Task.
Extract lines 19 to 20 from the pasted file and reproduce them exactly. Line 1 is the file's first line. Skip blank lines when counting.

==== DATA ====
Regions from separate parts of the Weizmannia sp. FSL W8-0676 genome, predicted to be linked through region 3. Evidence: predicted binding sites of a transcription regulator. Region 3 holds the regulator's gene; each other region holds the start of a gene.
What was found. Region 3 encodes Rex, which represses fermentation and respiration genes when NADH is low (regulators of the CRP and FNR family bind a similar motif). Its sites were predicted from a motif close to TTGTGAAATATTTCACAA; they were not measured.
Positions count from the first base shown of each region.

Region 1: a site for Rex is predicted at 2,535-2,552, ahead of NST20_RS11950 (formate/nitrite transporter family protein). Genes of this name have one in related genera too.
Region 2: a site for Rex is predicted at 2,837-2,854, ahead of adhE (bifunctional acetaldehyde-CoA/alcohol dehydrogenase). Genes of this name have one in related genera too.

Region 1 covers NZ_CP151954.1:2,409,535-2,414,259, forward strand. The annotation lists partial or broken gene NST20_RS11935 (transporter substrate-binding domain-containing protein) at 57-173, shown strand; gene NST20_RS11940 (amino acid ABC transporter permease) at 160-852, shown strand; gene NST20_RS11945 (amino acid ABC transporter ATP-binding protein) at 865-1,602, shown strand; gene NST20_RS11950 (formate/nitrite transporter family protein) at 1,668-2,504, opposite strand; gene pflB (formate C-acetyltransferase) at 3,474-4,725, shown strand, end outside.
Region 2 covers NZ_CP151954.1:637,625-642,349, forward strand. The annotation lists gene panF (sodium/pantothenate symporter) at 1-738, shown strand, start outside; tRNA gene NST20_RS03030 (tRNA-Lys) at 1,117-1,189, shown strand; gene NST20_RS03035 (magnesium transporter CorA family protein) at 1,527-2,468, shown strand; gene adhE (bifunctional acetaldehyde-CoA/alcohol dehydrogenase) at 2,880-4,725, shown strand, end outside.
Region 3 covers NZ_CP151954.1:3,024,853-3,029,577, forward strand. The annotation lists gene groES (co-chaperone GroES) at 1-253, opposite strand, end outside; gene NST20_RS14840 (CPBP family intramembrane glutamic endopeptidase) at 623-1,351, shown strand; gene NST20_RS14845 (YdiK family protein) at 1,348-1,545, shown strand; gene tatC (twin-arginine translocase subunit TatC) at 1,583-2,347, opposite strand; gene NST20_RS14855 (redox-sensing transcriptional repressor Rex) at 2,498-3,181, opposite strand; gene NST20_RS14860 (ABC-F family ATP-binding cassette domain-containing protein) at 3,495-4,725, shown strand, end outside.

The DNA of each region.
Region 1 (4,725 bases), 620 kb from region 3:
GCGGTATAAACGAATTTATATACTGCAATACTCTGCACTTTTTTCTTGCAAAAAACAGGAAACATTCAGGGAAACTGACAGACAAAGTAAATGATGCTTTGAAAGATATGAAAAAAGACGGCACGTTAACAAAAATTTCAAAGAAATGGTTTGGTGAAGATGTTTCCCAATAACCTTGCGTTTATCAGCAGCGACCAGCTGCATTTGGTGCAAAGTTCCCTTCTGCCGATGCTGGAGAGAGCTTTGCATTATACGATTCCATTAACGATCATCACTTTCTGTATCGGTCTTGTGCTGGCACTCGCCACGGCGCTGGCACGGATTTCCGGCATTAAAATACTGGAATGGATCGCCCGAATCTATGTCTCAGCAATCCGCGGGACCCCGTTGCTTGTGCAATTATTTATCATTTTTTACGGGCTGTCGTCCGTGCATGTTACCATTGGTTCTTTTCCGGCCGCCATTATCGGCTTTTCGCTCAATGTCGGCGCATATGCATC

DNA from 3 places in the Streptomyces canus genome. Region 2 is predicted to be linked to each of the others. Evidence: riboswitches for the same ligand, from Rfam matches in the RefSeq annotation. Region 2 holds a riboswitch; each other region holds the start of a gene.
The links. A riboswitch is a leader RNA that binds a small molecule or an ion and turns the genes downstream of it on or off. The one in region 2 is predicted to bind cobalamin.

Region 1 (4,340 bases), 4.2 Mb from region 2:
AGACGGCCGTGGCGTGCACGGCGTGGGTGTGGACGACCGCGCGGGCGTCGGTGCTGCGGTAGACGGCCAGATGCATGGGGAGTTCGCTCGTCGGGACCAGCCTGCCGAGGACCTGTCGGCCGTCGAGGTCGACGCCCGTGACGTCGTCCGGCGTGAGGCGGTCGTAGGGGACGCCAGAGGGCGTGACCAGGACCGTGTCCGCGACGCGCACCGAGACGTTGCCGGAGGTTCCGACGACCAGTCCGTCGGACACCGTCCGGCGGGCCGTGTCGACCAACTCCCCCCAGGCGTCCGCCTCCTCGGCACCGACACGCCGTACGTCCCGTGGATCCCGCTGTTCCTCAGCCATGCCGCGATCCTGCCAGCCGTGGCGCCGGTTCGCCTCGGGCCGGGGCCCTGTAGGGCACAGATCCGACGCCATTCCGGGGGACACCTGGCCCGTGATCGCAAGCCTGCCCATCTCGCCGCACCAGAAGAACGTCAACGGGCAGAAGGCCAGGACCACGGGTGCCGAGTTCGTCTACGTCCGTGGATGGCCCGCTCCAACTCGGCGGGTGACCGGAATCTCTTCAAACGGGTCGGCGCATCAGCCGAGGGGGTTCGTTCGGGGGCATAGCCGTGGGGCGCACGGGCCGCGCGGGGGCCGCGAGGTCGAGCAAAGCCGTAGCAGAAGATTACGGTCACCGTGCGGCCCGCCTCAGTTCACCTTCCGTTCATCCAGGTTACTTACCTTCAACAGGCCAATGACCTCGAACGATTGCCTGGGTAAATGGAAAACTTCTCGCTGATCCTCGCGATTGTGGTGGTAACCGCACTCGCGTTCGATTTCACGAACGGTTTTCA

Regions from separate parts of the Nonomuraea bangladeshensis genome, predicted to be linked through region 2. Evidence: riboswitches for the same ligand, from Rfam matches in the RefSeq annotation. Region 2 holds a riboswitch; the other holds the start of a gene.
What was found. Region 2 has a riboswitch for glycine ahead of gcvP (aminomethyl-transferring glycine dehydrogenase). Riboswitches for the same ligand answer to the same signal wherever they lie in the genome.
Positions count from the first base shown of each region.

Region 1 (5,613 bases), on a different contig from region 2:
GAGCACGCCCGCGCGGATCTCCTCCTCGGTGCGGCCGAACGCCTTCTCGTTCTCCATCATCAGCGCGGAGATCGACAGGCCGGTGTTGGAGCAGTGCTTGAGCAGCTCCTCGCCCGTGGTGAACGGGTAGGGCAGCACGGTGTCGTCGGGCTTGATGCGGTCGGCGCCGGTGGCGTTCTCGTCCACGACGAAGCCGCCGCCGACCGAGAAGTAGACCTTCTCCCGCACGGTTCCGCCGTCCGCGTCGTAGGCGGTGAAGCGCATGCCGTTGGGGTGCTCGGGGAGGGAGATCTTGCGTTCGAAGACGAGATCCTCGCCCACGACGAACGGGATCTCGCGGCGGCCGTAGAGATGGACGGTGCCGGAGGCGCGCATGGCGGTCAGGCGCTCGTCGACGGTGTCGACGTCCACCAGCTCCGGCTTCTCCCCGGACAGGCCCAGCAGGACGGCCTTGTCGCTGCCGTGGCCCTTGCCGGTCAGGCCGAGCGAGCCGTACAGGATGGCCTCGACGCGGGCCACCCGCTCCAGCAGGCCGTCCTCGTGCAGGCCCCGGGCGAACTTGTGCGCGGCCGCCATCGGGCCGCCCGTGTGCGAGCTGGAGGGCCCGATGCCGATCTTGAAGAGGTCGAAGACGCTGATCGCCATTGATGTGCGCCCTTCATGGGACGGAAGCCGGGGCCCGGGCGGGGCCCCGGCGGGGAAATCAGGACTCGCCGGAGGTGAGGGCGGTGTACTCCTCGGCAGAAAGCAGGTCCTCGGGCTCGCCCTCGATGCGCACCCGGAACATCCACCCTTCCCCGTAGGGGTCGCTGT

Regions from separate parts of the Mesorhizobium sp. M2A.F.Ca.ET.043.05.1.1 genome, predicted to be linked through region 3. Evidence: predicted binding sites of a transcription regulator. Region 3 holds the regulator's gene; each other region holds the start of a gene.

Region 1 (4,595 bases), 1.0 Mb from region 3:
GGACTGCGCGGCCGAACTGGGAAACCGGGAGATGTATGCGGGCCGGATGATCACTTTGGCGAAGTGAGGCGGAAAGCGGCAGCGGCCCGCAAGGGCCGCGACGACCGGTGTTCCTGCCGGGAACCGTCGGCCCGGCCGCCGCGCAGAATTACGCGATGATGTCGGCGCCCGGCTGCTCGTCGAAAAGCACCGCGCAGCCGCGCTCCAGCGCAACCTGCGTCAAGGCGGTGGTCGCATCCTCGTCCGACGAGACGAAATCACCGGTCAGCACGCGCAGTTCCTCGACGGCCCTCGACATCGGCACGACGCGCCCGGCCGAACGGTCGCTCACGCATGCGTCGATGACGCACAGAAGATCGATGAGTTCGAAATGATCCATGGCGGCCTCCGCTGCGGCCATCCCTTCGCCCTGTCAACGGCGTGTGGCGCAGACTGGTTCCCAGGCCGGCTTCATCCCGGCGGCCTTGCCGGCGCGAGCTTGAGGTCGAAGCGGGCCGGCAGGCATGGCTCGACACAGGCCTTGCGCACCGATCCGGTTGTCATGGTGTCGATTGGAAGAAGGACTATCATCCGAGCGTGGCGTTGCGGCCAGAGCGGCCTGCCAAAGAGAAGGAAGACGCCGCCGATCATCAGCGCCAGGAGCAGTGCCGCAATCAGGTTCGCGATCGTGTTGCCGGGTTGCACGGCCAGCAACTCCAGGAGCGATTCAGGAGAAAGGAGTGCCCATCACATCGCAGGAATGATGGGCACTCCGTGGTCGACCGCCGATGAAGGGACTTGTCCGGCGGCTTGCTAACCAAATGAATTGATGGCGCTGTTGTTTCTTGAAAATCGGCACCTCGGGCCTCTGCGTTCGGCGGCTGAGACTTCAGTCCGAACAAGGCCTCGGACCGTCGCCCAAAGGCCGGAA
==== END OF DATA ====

Region 1 (5,613 bases), on a different contig from region 2:
GAGCACGCCCGCGCGGATCTCCTCCTCGGTGCGGCCGAACGCCTTCTCGTTCTCCATCATCAGCGCGGAGATCGACAGGCCGGTGTTGGAGCAGTGCTTGAGCAGCTCCTCGCCCGTGGTGAACGGGTAGGGCAGCACGGTGTCGTCGGGCTTGATGCGGTCGGCGCCGGTGGCGTTCTCGTCCACGACGAAGCCGCCGCCGACCGAGAAGTAGACCTTCTCCCGCACGGTTCCGCCGTCCGCGTCGTAGGCGGTGAAGCGCATGCCGTTGGGGTGCTCGGGGAGGGAGATCTTGCGTTCGAAGACGAGATCCTCGCCCACGACGAACGGGATCTCGCGGCGGCCGTAGAGATGGACGGTGCCGGAGGCGCGCATGGCGGTCAGGCGCTCGTCGACGGTGTCGACGTCCACCAGCTCCGGCTTCTCCCCGGACAGGCCCAGCAGGACGGCCTTGTCGCTGCCGTGGCCCTTGCCGGTCAGGCCGAGCGAGCCGTACAGGATGGCCTCGACGCGGGCCACCCGCTCCAGCAGGCCGTCCTCGTGCAGGCCCCGGGCGAACTTGTGCGCGGCCGCCATCGGGCCGCCCGTGTGCGAGCTGGAGGGCCCGATGCCGATCTTGAAGAGGTCGAAGACGCTGATCGCCATTGATGTGCGCCCTTCATGGGACGGAAGCCGGGGCCCGGGCGGGGCCCCGGCGGGGAAATCAGGACTCGCCGGAGGTGAGGGCGGTGTACTCCTCGGCAGAAAGCAGGTCCTCGGGCTCGCCCTCGATGCGCACCCGGAACATCCACCCTTCCCCGTAGGGGTCGCTGT